1. Opinion

Editorial: Promise and challenges in reopened schools

It's been five years since the Pinellas County School Board closed six elementary schools and two middle schools in the face of budget cuts and declining enrollment. Now Superintendent Mike Grego wants to reopen two of the elementary schools as magnet-style schools that will reserve half of their seats for children from nearby neighborhoods. Circumstances in each community suggest the plans have potential, but they also carry the risk of further dividing the district's offerings between those students fortunate enough to attend magnet schools and those stuck in underperforming neighborhood schools in high-poverty areas. The school board, which is expected to approve the plan today, should follow through to ensure the schools' programs are robust, busing is available and the financial projections make sense in a district that has to watch its pennies.

Grego proposes reopening Gulf Beaches in St. Pete Beach and Kings Highway in Clearwater and giving each a technology focus, including providing students at each school with a laptop or tablet to access online programs geared to boosting reading skills and FCAT performance. Also under consideration is a practice known as the "flipped classroom" to effectively extend the school day. Students would watch Web programs online outside school hours when traditionally they would be doing homework, then use this information during class.

Grego sees the plan as addressing two trends the district has been facing: satisfying unmet demand for the district's coveted lottery-only special programs, and wooing back families who looked to private or charter schools when their neighborhood school closed. Academy by the Sea, a group applying to open a Montessori-style charter school on St. Pete Beach, already has suspended its plans in order to support the district's proposal.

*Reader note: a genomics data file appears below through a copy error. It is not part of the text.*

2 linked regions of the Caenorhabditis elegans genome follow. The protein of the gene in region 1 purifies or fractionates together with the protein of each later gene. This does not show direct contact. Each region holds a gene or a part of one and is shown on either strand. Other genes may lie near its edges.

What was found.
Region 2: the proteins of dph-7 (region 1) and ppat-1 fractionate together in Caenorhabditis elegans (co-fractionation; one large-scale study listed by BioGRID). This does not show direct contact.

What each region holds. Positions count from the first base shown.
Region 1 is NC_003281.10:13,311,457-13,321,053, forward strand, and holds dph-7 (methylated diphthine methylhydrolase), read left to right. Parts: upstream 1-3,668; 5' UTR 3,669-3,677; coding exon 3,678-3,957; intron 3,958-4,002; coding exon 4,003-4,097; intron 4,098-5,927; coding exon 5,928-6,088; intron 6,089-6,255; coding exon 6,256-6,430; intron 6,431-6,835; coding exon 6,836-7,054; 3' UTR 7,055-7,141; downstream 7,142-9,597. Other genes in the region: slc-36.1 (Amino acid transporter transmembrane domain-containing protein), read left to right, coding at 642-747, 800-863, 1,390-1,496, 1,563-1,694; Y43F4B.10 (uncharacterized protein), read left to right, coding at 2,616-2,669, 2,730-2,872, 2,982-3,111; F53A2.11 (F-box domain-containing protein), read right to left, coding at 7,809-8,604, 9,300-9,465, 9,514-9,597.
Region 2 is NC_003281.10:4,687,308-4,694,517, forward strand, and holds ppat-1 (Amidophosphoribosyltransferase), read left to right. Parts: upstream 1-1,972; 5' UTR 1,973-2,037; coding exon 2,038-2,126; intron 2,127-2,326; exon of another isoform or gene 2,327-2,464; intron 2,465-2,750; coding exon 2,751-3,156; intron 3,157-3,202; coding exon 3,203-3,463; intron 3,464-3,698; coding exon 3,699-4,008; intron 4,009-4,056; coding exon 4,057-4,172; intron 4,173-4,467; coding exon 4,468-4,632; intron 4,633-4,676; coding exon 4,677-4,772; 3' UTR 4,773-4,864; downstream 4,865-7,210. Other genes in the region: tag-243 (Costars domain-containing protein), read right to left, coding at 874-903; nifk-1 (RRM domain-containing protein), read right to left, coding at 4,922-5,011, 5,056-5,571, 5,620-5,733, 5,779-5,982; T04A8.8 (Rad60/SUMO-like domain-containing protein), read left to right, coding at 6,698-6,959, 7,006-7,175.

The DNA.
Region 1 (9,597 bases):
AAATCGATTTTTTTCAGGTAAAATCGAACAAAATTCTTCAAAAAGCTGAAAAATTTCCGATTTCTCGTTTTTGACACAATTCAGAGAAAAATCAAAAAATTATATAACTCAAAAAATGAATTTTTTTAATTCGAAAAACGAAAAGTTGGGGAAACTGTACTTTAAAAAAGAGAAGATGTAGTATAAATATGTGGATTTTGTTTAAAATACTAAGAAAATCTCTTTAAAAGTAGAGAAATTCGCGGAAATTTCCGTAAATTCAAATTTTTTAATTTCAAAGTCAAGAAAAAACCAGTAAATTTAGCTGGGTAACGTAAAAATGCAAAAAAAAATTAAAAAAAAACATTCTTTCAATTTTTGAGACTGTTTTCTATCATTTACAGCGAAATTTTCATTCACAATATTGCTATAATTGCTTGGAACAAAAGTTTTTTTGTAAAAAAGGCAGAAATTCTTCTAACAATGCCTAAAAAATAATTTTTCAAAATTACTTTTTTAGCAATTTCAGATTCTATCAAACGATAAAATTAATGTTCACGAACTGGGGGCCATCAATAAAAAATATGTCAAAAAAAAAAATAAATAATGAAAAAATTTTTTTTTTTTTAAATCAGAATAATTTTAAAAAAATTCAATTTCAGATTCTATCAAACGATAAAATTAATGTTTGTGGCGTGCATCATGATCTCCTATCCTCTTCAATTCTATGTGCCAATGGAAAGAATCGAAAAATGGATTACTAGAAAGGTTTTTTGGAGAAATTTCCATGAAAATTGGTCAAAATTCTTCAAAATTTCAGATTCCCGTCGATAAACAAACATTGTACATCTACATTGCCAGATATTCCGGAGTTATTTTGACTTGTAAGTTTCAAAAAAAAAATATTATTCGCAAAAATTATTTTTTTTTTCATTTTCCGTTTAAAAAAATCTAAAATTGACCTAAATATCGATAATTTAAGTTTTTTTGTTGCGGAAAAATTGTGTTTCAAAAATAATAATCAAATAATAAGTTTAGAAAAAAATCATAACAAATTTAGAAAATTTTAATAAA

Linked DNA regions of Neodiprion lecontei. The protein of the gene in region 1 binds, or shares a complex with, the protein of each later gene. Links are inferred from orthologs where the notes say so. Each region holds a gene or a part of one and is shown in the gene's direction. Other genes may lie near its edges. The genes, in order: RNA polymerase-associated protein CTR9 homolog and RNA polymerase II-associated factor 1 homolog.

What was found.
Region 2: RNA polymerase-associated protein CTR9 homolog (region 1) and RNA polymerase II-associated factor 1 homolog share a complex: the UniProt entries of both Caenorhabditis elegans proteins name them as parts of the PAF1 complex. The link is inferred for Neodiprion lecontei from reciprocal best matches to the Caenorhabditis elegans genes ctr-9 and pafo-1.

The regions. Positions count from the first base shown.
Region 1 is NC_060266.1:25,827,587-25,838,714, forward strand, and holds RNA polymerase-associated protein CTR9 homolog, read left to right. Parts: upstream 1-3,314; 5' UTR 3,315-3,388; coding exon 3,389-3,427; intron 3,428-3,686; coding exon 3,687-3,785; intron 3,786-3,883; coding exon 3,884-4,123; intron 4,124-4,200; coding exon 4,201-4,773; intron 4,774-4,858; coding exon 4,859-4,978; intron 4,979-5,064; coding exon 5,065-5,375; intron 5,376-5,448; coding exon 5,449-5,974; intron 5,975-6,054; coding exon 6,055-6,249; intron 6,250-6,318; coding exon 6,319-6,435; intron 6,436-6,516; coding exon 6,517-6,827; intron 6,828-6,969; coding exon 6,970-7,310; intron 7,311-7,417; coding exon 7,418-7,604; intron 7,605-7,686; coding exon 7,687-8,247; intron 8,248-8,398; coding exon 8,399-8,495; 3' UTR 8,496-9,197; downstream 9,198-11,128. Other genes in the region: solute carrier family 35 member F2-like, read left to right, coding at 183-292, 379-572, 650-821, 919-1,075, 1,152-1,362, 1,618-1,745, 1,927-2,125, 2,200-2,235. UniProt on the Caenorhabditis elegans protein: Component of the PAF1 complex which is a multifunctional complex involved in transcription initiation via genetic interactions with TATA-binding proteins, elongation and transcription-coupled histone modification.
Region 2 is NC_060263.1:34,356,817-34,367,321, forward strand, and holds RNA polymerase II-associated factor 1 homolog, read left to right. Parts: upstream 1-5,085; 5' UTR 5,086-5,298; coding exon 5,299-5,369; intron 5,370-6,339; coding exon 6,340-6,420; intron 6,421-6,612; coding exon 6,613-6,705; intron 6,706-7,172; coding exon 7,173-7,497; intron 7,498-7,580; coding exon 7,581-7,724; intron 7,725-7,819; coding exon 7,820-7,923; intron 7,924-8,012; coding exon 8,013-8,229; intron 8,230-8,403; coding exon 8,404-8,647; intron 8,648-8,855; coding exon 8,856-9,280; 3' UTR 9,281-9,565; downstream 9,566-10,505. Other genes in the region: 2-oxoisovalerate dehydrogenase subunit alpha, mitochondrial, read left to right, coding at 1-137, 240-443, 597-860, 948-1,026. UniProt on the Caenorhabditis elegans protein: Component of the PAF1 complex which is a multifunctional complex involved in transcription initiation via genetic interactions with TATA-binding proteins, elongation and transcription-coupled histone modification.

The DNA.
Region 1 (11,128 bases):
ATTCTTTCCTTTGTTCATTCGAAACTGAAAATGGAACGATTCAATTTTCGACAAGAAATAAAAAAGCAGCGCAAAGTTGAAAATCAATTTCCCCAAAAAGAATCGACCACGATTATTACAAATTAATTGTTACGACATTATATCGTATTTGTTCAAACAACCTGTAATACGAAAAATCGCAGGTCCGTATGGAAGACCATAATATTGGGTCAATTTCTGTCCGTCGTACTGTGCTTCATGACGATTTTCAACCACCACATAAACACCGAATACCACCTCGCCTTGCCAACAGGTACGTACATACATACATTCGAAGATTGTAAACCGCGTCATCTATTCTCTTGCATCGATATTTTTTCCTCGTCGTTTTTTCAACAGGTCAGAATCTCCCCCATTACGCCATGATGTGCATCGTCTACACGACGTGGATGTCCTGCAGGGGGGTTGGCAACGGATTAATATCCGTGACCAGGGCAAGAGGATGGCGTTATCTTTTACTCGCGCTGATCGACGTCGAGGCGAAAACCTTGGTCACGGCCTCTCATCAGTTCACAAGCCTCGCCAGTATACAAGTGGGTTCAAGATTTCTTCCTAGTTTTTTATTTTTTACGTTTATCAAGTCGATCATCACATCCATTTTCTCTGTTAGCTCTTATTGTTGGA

The district anticipates reserving an unusually high number of seats at both magnets for neighborhood children. Gulf Beaches sits in a largely affluent community while Kings Highway serves a low-income area. But it's still unclear, as the plans evolve, whether busing will be available to children who live further away. If not, that could further concentrate the socioeconomic segregation that has been accelerating in recent years in the school district. While magnet schools traditionally have provided busing, fundamental schools do not, so only families with the means and flexibility to drop off and pick up students are truly eligible to take advantage of those lottery programs.

The concentration of poverty in some Pinellas County schools, particularly in south St. Petersburg, remains an issue that needs more attention from the school district and the business community. Studies have shown that children from low-income families do better academically when they are mixed with students from families with higher incomes. Diversity in public education works not just in building a stronger community but also in building students' minds.

The end of busing for desegregation purposes has made achieving such diversity more complex. The district needs to ensure these new programs don't just widen the gap between the fortunate lottery winners for magnet and fundamental schools and the remaining students.